Chancellor Kwasi Kwarteng has announced that a 1.25% rise in national insurance contributions (NICs) will be reserved from 6 November, while a tax hike to fund health and social care will also be axed.
The decision comes ahead of a mini-Budget on Friday, and delivers on a key pledge from Liz Truss to cut taxes and promote economic growth.
The rise was first introduced in April 2022 under former chancellor Rishi Sunak, however, the new prime minister vowed to change it during the Conservative leadership race.
Scrapping the national insurance rise now means almost 28 million people will get to keep an extra £330 of their money on average next year, while 920,000 businesses are set to save £9,600.
For small and medium companies who see their NICs bills reduced, the average saving is £4,200 and £21,700 respectively in 2023-24.
I can confirm that this year’s 1.25% point rise in National Insurance will be reversed on 6th November.
Its replacement - the Health and Social Care Levy planned for April 23 - will be cancelled.
A tax cut for workers. More cash for businesses to invest, employ and grow. pic.twitter.com/qssnBaNywK
— Kwasi Kwarteng (@KwasiKwarteng) September 22, 2022
Firms will no longer have to pay a higher level of employer national insurance, and will be able to invest the money as they choose, the Treasury Department said on Thursday.
"As a result of this tax cut, businesses will have more money to invest in becoming more productive, pay higher wages, create more jobs and support the overall growth of the UK economy," it said.
The sectors benefitting most from the change are professional, scientific and technical; wholesale and retail trade, repair of motor vehicles and motorcycles; and construction.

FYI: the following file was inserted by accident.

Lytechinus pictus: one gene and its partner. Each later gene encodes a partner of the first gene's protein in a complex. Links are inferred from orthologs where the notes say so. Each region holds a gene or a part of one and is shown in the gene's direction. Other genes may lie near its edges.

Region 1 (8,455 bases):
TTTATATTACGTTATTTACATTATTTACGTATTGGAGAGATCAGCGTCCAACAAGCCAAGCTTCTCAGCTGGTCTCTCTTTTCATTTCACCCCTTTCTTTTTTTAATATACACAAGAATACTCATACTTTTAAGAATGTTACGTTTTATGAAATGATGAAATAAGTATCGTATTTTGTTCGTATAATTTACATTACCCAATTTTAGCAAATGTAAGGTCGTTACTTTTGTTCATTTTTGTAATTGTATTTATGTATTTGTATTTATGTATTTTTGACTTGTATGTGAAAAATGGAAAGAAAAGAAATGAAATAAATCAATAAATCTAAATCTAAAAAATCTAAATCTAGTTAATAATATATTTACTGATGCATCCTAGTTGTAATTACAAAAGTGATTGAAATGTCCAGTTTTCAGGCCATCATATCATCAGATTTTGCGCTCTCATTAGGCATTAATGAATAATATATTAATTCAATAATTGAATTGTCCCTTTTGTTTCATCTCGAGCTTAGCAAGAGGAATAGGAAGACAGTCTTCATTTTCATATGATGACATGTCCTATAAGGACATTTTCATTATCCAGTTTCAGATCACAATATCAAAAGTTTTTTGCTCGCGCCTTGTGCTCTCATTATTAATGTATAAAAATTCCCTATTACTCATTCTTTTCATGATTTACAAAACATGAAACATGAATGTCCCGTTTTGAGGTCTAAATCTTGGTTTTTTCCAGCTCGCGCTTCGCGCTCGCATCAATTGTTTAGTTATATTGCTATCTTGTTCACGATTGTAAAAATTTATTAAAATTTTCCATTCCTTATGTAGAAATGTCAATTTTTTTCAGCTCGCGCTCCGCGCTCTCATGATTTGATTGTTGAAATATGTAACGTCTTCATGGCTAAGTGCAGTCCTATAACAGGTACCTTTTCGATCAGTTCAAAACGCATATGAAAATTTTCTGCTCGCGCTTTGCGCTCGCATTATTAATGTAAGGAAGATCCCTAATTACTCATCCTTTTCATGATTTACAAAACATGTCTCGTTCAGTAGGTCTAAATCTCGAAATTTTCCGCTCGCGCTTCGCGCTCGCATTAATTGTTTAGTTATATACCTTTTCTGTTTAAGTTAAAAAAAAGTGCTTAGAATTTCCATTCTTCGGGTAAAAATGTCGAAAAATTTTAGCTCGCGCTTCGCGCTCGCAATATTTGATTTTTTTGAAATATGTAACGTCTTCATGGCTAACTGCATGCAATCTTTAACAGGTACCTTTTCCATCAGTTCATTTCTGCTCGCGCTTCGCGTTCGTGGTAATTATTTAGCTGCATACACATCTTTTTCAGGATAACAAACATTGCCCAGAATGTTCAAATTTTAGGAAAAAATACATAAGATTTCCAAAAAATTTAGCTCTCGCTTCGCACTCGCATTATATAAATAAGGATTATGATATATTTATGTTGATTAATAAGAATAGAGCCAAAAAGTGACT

Meanwhile, the government also confirmed the cancellation of the planned Health and Social Care Levy – a separate tax which was coming into force in April 2023 to replace this year’s national insurance rise.
As part of the cancellation of the Levy, the finance minister is set to confirm that the increases to dividend tax rates will be scrapped from April 2023 in his Growth Plan tomorrow.
The increased dividend tax was introduced to ensure those who gained income from dividends contributed the same amount to help fund health and social care, to aid the economic recovery from the coronavirus pandemic. The levy was expected to raise around £13bn a year.
However, the money will now come from general taxation. Kwarteng said that the funding for health and social care services will be maintained at the same level as if the levy was in place, protecting the NHS through the winter and ensuring long-term investment in social care.
“Taxing our way to prosperity has never worked. To raise living standards for all, we need to be unapologetic about growing our economy,” he said.
“Cutting tax is crucial to this – and whether businesses reinvest freed-up cash into new machinery, lower prices on shop floors or increased staff wages, the reversal of the Levy will help them grow, whilst also allowing the British public to keep more of what they earn.”
When will people receive the extra cash?
Most employees will receive the cut in their November 2022 pay directly via their payroll.
Basic rate taxpayers will on average see a gain of approximately £75 in 2022-23 rising to £175 in 23-24, and higher rate taxpayers, these figures are on average £300 in 2022-23, rising to £700 in 23-24.
For additional rate taxpayers, the gain will be on average approximately £1,650 in 2022-23 rising to £3,890 in 23-24.
Self-employed people and company directors will pay a blended rate of National Insurance – taking into account the changes in rates throughout the year – when they submit their annual self-assessment return.
What about income tax on dividends?
From April 2023 the government is reversing the 1.25 percentage point increase to the rate of income tax on dividends which took effect in April 2022.
It said the move is designed to support entrepreneurs and investors as it seeks to raise living standards through economic growth.
Watch: Kwarteng to deliver biggest tax cuts since Nigel Lawson’s Budget 34 years ago, says IFS